To clarify the organization of motor representations in posterior parietal cortex, we test how three motor variables (body side, body part, cognitive strategy) are coded in the human anterior intraparietal cortex. All tested movements were encoded, arguing against strict anatomical segregation of effectors. Single units coded for diverse conjunctions of variables, with different dimensions anatomically overlapping. Consistent with recent studies, neurons encoding body parts exhibited mixed selectivity. This mixed selectivity resulted in largely orthogonal coding of body parts, which "functionally segregate" the effector responses despite the high degree of anatomical overlap. Body side and strategy were not coded in a mixed manner as effector determined their organization. Mixed coding of some variables over others, what we term "partially mixed coding," argues that the type of functional encoding depends on the compared dimensions. This structure is advantageous for neuroprosthetics, allowing a single array to decode movements of a large extent of the body.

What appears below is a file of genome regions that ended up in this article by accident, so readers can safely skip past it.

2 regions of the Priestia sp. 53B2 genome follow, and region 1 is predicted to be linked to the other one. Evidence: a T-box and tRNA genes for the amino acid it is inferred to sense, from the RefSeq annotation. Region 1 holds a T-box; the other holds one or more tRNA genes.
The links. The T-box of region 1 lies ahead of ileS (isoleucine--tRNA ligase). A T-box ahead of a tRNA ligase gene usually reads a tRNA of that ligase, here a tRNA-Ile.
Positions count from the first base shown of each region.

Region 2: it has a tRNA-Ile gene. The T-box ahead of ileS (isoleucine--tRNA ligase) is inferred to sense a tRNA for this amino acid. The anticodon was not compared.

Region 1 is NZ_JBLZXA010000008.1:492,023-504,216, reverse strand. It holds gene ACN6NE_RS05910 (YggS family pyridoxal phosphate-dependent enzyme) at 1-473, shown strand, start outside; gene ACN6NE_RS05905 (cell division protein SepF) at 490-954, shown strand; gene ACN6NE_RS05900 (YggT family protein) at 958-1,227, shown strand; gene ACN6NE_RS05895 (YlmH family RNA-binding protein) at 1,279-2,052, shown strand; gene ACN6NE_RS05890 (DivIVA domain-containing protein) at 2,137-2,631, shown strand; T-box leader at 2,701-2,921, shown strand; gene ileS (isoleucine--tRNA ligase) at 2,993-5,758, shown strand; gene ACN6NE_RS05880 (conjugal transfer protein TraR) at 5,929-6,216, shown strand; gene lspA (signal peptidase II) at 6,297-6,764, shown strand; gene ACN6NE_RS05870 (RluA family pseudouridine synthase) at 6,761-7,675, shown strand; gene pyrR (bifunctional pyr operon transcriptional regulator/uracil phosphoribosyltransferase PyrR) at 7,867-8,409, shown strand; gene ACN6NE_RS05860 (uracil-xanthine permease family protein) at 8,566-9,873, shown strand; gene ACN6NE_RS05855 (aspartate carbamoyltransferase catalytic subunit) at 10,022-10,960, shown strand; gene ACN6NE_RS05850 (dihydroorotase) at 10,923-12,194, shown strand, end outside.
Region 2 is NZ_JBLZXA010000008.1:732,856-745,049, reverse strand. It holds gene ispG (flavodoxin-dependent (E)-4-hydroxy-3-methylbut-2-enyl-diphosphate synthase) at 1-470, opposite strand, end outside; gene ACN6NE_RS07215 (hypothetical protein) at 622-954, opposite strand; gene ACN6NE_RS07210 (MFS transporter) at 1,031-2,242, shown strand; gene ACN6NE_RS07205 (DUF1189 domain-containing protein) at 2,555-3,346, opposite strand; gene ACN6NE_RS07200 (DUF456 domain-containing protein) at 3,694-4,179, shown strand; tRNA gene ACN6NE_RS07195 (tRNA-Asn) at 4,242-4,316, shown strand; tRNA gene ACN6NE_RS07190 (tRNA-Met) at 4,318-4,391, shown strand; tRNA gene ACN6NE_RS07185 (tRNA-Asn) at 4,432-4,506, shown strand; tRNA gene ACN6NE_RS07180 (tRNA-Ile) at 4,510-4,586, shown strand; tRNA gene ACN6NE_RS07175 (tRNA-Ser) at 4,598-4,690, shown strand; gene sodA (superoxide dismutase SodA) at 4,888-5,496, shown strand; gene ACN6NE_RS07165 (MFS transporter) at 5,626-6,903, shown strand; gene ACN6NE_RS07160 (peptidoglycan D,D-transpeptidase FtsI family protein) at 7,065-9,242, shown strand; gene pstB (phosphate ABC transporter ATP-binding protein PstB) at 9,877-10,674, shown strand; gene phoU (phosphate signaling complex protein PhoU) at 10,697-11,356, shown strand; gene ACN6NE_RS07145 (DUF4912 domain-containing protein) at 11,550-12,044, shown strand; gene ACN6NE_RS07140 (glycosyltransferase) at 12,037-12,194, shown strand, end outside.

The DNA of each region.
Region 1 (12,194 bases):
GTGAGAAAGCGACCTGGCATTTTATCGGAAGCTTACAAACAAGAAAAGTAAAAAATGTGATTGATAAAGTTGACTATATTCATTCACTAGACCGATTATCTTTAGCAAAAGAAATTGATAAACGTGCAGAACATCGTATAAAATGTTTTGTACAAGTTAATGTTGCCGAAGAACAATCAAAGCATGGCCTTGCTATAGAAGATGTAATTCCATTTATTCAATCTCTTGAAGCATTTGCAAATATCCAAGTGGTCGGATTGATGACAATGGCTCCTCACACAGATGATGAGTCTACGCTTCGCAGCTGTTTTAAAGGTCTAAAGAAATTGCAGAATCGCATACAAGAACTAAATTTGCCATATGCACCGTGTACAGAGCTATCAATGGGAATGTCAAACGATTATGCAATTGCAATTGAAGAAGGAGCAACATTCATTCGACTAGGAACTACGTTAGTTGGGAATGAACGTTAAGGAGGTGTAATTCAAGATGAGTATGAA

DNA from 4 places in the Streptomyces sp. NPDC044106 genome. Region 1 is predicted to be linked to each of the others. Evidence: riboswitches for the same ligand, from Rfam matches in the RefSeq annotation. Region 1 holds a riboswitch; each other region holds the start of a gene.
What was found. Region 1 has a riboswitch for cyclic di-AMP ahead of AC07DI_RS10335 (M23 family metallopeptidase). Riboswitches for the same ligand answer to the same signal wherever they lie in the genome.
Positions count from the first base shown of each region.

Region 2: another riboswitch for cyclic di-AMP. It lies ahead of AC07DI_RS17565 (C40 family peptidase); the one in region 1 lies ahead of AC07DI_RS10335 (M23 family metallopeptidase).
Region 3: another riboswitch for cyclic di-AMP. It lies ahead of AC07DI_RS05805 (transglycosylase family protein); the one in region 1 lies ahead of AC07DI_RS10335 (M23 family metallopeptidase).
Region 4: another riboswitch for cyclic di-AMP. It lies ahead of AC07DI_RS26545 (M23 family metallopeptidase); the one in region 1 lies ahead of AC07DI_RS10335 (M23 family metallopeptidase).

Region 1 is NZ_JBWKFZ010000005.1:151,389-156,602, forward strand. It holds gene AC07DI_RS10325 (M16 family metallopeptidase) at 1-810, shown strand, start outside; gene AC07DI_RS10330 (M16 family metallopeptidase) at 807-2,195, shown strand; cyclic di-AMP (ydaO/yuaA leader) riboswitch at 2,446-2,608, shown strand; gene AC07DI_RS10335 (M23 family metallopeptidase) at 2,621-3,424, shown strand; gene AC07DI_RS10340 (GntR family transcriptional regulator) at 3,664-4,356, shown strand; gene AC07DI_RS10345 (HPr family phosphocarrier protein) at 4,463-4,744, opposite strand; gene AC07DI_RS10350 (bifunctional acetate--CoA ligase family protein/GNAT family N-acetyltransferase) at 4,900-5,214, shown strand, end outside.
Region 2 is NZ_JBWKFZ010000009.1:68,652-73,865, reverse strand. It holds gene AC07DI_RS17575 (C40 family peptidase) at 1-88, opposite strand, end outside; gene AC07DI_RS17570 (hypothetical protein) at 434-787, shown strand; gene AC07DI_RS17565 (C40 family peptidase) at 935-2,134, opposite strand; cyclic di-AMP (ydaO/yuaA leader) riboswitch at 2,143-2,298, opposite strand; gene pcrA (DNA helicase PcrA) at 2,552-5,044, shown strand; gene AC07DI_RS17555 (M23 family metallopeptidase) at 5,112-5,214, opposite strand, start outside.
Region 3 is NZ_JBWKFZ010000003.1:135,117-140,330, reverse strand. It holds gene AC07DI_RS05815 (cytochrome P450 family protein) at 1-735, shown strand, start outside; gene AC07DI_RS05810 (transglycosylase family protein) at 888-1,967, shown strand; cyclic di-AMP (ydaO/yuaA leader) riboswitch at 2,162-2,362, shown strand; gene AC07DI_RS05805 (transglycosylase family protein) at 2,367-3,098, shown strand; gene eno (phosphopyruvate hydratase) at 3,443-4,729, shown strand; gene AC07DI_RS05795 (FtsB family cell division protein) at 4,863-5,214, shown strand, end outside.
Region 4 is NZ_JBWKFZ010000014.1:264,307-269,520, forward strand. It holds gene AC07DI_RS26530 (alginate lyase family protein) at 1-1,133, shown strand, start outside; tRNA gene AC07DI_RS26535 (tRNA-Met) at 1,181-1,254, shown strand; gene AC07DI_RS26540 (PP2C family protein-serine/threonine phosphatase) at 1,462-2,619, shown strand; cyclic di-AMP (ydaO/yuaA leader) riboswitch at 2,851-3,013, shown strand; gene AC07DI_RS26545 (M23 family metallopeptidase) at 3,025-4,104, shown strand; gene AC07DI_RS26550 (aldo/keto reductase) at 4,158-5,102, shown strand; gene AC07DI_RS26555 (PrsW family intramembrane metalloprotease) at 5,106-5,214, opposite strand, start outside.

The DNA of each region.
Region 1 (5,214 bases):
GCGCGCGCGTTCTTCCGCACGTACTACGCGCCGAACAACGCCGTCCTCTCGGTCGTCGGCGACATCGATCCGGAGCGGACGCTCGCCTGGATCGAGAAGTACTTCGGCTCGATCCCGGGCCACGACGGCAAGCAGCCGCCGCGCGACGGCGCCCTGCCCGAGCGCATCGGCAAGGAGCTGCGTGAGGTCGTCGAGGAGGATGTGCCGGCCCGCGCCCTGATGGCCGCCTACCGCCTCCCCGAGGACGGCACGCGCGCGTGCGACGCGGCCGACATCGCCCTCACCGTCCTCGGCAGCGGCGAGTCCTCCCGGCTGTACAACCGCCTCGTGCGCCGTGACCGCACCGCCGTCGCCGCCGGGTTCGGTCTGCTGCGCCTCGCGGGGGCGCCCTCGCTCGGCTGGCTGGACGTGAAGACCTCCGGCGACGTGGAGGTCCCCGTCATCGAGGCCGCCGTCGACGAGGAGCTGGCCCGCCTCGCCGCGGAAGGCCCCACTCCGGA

Keywords: Mixed selectivity; anterior intraparietal cortex; brain-machine interfaces; functional segregation; motor imagery; posterior parietal cortex; spinal cord injury.
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